A TL is made up of a driver that is a 2nd-order high-pass filter and a pipe that acts as a series of 2nd-order band-pass filters. The combination creates a 4th-order high-pass system. To illustrate this, I present three graphs created by Martin King’s MathCad worksheets. The driver used for these examples is the 7” Peerless 850122. The specs for this driver are shown on the Peerless Pipe page.
The first illustration is for a 90” pipe with a constant 10 ½” diameter, the driver mounted in the closed end of the pipe. I chose the dimensions of the pipe for this example to clearly show the features of the harmonic series in a quarter-wave pipe. The pipe is long enough to place the pipe resonance well removed from the driver resonance. The pipe cross-sectional area is large enough that end effects, which are so important in designing quarter-wave resonators, are minimal.
(Red=Summed FR, Blue=Infinite baffle response)
Driver and Port Frequency Response
Driver and Port Phase
(Red=Summed, Blue= Driver of IB)
The driver resonance is completely suppressed in the frequency response, although it shows up well in the impedance graph. At each pipe harmonic, the driver output is suppressed, showing in both the frequency response and the impedance.
So, this is what we have to work with. A simple stopped pipe is a wildly spiky thing. The driver response is essentially out of the hands of the designer. The art of TL design is to adjust the resonant frequency and the Q of the pipe, and to suppress all harmonics above the fundamental frequency of the pipe.
Pipe Length and cross-sectional area:
The most obvious means of adjusting the pipe resonant frequency is to change the length of the pipe. Making the pipe longer lowers the resonant frequency, and I’m not going to demonstrate that fact. I chose 60” for this example, not because that is the resonant frequency of the driver (pure serendipity), but because I know that it leads to a good design. This length is arrived at by experimentation.
What is less obvious is that the output of the pipe increases with increasing cross-sectional area. Increasing the pipe area also increases the pipe Q. For this example I will start with the area of the pipe equal to the Sd of the driver:
Inductive loading (Mass Loading):
The resonant frequency of a pipe depends two things, the length of the pipe and the acoustical impedance within and at the end of the pipe. If the impedance is capacitive, the pipe will be longer than calculated by f = c/4L, and if the impedance is inductive, the pipe will be shorter than calculated. The electrical analog is the base-loaded quarter-wave radio antenna. The coil at the base of the antenna shortens physical length for a given resonant frequency. The same applies to quarter-wave pipes.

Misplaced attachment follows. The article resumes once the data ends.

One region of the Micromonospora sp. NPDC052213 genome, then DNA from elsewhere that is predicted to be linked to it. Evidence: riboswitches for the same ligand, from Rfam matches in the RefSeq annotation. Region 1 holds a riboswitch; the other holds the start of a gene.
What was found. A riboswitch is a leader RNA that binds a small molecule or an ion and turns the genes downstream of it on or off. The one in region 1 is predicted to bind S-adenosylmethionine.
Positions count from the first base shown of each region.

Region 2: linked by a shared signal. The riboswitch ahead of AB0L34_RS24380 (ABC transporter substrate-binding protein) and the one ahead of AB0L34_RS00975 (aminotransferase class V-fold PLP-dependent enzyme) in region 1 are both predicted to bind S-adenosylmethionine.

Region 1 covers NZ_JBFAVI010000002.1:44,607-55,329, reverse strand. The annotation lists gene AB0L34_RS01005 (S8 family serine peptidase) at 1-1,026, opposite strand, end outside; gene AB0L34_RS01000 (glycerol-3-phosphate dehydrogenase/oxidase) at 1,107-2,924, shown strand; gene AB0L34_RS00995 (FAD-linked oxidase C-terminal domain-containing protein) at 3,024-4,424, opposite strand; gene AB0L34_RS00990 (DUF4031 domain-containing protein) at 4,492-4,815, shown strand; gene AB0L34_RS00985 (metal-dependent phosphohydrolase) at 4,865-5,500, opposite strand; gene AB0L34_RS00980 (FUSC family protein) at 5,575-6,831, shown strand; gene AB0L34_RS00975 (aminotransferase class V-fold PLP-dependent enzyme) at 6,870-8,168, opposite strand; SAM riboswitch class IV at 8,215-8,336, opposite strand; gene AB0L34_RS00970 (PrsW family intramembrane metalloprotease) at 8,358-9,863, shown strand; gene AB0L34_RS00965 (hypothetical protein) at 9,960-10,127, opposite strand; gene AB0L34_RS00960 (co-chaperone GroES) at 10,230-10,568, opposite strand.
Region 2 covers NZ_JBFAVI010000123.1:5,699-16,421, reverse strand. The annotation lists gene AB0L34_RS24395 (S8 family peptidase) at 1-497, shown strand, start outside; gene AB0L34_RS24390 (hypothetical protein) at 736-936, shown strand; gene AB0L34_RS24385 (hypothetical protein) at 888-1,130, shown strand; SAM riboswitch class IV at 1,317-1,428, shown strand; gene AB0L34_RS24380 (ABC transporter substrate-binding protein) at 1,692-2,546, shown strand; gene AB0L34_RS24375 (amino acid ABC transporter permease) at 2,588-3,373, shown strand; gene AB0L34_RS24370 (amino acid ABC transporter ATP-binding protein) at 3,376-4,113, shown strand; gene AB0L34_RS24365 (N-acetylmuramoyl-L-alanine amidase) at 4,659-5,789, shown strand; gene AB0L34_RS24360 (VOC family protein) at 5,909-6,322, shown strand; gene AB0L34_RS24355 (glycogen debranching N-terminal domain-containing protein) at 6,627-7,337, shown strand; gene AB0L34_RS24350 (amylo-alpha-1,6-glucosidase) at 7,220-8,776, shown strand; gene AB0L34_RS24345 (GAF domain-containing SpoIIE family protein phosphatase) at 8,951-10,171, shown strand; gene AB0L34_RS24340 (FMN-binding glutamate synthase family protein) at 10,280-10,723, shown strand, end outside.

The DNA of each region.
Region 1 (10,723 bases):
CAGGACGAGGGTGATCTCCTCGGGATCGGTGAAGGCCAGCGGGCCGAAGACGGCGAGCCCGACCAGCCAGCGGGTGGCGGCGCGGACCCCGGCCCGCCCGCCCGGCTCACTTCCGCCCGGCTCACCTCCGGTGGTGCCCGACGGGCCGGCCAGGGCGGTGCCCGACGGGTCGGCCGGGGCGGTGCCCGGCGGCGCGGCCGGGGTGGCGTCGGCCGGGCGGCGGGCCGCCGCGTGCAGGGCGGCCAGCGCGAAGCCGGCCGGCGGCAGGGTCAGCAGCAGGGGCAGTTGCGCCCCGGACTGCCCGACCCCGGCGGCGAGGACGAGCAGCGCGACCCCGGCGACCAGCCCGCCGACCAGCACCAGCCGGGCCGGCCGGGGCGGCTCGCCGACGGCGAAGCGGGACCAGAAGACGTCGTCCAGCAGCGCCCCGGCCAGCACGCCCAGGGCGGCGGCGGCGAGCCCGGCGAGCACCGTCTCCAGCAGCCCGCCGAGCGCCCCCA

The easiest ways to increase inductive impedance of a pipe is to either taper the pipe or to reduce the area and increase the length of the port. Port geometry will be discussed later with the discussion of straight pipes and TQWT’s. Here, I will increase the taper ratio by decreasing the port area. The pipe has a constant taper ratio throughout. The first pipe in this series it the previous example of a straight pipe with area = 4*Sd
Taper ratio = 4 to 1
Taper ratio = 8 to 1
It is unlikely that a real speaker cabinet would have the driver built into the closed end of the pipe. There are special cases that warrant this but that is off topic here. The position of the driver on the baffle will be determined by construction restraints, diffraction considerations and esthetic considerations. However, if possible, the driver should be placed so as to cancel one of the pipe harmonics. Placing the driver 1/3rd of the length down a straight or tapered pipe will cancel the 1st overtone, the 3rd harmonic, 1/6th down will cancel the 2nd overtone, the 5th harmonic:
The fundamental standing wave in a stopped pipe has a zero velocity, high pressure node at the closed end, and a high velocity, low pressure anti-node at the open end. Higher harmonics have additional nodes and anti-nodes distributed throughout the pipe. The stuffing must be placed in the pipe in such a way as to affect higher frequencies while leaving low frequencies untouched. By placing the stuffing in the closed end of the pipe, the high velocity anti-nodes of the harmonics will be in the stuffing, while only the low velocity portion of the fundamental will be in the stuffing. Taking the last example above and placing 1 lb/ft3 in the upper quarter of the pipe:
Wool has long been considered the best stuffing for quarter-wave pipes. However, experimentation shows that there is nothing magical about wool. Polyfil®, Fiberglas and Miraflex® all have about the same characteristics and are one-for-one replaceable by weight/volume. I prefer Polyfil® for ease of use. It usually packs down tight enough to stay in place. Miraflex® tends to mat and Fiberglas® can be ugly if gloves and mask are not warn.